Reflection on John 1:1-14: by the Rev John Gibbs Easter precedes Christmas in the experience of three Gospel-writers. Only Mark omits the birth and starts at the baptism, but his first verse also presupposes the resurrection: "The beginning of the good news of Jesus Christ, the Son of God." For each of the other evangelists the birth of Jesus is illuminated by the resurrection of the Christ (Messiah). Matthew's first verse points to "Jesus the Messiah," which puts the resurrection front and center. Luke's "orderly account" builds on "eyewitnesses and servants of the word [logos]" (1:1-2), and for Luke "the word" was the same thing as the Gospel incarnated by the Jesus who was raised from the dead (Acts 4:4; 6:7; 10:44 and throughout) For all its uniqueness, the Fourth Gospel also fits into the general gospel-pattern of beginning, and not only ending, with the resurrection. What this gospel adds is its breathtaking cosmic perspective whereby the reader is led all the way back to the creation in order to see even that in light of the resurrection. "In the beginning," an expression that recalls Genesis 1, "was the Word, and the Word was with God, and the Word was God." As in Genesis, so in John it is by His Wisdom (Logos) that God created the world: "All things came into being through him, and without him not one thing came into being" (1:3). In short, there is a new cosmic beginning at Jesus' birth. What about this for a birth announcement? "The light shines in the darkness," and "The true light, which enlightens everyone, was coming into the world." Or this? "And the Word became flesh" Such a birth announcement can be confidently made only if you know how that life turned out. John and his readers knew that the One born here was the Risen One through whom God had created the universe. By the time any gospel was written, all Christians had heard about Jesus' life-death-resurrection, and they viewed all that as one whole reality. First Easter, then Christmas. Imagine the impact of that sequence on our memorials of Jesus' birth. In light of the resurrection, all kinds of darkness would be dismissed: all sentimentalism about manger-birth and baby Jesus, and all literal reenactments with live donkeys and real straw and a visible "angel" and even a "star" that actually moved (things in which I myself have also participated), all this would decrease in order that faith would increase. The Fourth Gospel would help us to recover the point being made also in those birth narratives by Matthew and Luke. We would align our vision with Matthew's focus, which was on: "the child who has been born king of the Jews" (Mt. 2:2), "where the Messiah was to be born" (Mt. 2:4), "a ruler who is to shepherd my people Israel" (Mt. 2:6). We would align our vision also with Luke's exalted perspective in the Annunciation and Magnificat (2:26-55): "He will be great, and will be called the Son of the Most High – He will reign over the house of Jacob forever, and of his kingdom there will be no end." After being told of Jesus' birth, Mary relates as past history what God would in future do through her son. Such a perspective comes only after the fact, in resurrection retrospective. With the Fourth Gospel as our guide, Christmas becomes the pre-eminent time of meditation on the cosmic import of God's work in Christ. In the great conflict between light and darkness, we begin to see a light that no amount of evil could overwhelm, and in that faith we increasingly "have life in his name" (Jn. 20:31). Within the unpredictable changes and uncertainties of life ("yet the world did not know him," "and his own people did not accept him"), we begin to see what is constant and reliable for us: "what has come into being in him was life" (1:3-4), and "to all who received him, who believed in his name, he gave power to become children of God" (1:12). We begin to affirm what most confidently we can count upon, and that is: He was born for us and all our neighbors across the globe.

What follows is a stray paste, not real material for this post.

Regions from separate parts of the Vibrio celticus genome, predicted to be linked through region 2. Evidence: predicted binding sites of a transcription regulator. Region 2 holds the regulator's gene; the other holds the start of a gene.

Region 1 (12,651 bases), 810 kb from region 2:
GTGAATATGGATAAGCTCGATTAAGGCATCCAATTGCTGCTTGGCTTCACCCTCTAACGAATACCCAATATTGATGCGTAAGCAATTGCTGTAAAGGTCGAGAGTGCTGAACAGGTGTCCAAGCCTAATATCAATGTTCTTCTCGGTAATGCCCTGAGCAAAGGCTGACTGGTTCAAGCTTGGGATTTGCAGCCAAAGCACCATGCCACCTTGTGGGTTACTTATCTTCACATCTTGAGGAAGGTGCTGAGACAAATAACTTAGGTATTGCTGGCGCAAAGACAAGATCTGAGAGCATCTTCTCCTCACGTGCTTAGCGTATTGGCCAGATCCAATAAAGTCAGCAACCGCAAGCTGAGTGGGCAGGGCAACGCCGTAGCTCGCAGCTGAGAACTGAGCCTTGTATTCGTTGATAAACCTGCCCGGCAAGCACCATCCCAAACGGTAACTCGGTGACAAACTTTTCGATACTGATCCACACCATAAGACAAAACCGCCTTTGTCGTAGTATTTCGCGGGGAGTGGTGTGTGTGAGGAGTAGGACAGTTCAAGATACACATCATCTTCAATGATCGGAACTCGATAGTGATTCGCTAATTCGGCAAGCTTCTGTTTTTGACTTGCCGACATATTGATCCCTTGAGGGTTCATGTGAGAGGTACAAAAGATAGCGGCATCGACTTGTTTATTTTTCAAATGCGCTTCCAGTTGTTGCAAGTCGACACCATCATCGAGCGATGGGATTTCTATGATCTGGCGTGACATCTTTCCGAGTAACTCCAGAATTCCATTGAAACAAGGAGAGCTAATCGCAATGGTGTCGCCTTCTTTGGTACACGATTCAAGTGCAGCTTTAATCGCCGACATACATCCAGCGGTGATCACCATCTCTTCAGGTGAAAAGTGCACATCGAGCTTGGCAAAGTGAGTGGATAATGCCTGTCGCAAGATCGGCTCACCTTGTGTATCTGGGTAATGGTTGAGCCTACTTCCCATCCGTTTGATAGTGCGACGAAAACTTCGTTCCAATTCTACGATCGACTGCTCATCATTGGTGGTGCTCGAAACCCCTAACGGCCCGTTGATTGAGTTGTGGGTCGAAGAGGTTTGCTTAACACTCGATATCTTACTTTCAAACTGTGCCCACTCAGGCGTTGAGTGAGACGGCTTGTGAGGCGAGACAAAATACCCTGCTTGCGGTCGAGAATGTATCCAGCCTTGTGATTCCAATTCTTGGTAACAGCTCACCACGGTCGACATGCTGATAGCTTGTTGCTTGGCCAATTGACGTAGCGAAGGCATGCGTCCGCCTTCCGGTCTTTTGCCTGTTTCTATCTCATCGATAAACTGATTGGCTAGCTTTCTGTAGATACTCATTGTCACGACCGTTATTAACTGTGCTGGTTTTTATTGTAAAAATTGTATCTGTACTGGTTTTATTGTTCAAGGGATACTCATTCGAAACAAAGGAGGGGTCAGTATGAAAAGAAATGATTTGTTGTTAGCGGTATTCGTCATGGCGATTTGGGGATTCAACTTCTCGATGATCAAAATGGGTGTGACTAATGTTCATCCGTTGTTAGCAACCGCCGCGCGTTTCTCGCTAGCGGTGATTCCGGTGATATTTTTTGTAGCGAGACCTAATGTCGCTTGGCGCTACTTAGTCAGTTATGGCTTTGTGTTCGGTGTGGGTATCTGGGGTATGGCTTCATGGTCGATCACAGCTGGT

In his fascinating book, The Solace of Fierce Landscapes (pp. 167-68), which explores "desert and mountain spirituality," Belden Lane takes the reader out into desert silence where he imagines an unexpected "exchange" taking place. "You find yourself alone in a vast and empty terrain, standing before a naked wall of red-hued rock rising hundreds of feet above the canyon floor. The stone never moves as you sit there facing it, but after a while it poses a question. How did the stone face of the canyon cliff change on the day of your divorce, the day your father or mother died, the day you came to admit your dependency on alcohol or drugs?= "Surely, it would seem, the whole world must have fallen apart when your world collapsed! But the realization dawns (if you stay there long enough, without running) that the stone cliff never changed at all. It remained entirely unmoved. Something continued constant and unbroken throughout the utter depth of your pain. Something stayed there, in all of its majesty for you present, waiting, and still. The landscape's silent immensity – and the God to whom it points – is able to absorb all the grief one can give it." Something like that is what the majestic Prologue to the Fourth Gospel sets before us. Something "constant and unbroken," indeed Someone forever "stays there, in all of [His] majesty for you present, waiting, and still." "And the Word became flesh and lived among us, and we have seen his glory, the glory of a father's only son, full of grace and truth." The Solace of Fierce Landscapes, by Belden Lane was published by Oxford University Press, 1998.